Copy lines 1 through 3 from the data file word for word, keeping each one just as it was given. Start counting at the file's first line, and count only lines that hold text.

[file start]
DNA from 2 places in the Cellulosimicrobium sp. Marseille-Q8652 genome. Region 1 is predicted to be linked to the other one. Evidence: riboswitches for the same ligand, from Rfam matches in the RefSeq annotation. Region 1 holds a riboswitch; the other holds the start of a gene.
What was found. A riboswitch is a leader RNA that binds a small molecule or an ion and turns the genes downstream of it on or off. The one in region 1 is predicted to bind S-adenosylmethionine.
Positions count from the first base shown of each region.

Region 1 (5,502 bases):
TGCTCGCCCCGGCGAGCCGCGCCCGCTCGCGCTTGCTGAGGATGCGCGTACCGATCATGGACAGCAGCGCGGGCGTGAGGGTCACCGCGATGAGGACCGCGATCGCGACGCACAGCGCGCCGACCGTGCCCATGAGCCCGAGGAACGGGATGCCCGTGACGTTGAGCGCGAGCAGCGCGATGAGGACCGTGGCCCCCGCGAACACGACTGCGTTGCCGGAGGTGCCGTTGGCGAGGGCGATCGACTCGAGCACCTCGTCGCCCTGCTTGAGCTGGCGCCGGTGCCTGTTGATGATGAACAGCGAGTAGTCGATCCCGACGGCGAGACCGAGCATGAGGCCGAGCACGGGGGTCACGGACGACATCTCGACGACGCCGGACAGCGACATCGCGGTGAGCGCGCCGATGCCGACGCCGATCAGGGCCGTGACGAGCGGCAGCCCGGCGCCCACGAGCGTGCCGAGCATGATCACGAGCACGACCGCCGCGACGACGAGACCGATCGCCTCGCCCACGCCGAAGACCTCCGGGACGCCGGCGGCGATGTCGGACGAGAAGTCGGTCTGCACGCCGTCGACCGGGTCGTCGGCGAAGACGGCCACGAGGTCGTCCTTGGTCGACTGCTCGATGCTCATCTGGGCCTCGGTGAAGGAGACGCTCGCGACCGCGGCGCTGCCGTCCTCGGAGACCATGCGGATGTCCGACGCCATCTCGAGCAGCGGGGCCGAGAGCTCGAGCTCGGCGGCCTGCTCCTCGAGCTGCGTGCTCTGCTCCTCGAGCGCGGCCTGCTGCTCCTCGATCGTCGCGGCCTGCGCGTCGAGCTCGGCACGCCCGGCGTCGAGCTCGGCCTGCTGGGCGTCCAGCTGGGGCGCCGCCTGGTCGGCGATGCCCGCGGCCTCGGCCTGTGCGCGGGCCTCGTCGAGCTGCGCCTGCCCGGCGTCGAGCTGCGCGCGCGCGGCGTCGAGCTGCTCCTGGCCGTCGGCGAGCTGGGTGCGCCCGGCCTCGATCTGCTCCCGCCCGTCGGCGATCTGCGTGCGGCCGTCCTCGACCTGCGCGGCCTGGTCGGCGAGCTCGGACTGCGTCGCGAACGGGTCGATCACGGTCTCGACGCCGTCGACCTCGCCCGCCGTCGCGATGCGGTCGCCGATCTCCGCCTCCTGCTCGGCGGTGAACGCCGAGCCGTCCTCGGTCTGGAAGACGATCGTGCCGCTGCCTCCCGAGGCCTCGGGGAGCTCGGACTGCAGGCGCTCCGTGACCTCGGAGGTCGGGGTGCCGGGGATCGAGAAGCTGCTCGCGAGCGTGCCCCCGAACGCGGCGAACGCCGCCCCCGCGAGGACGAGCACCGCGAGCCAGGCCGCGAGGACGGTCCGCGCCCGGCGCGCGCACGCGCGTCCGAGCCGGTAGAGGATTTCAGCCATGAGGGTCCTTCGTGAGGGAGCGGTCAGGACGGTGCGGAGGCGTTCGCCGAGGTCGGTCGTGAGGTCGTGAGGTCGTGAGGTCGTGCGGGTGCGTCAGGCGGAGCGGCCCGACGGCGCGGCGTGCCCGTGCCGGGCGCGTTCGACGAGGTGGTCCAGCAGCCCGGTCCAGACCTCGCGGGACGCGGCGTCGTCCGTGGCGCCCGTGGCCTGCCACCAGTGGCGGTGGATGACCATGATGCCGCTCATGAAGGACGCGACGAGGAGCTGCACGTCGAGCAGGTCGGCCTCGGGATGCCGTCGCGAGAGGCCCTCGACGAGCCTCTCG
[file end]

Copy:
DNA from 2 places in the Cellulosimicrobium sp. Marseille-Q8652 genome. Region 1 is predicted to be linked to the other one. Evidence: riboswitches for the same ligand, from Rfam matches in the RefSeq annotation. Region 1 holds a riboswitch; the other holds the start of a gene.
What was found. A riboswitch is a leader RNA that binds a small molecule or an ion and turns the genes downstream of it on or off. The one in region 1 is predicted to bind S-adenosylmethionine.
Positions count from the first base shown of each region.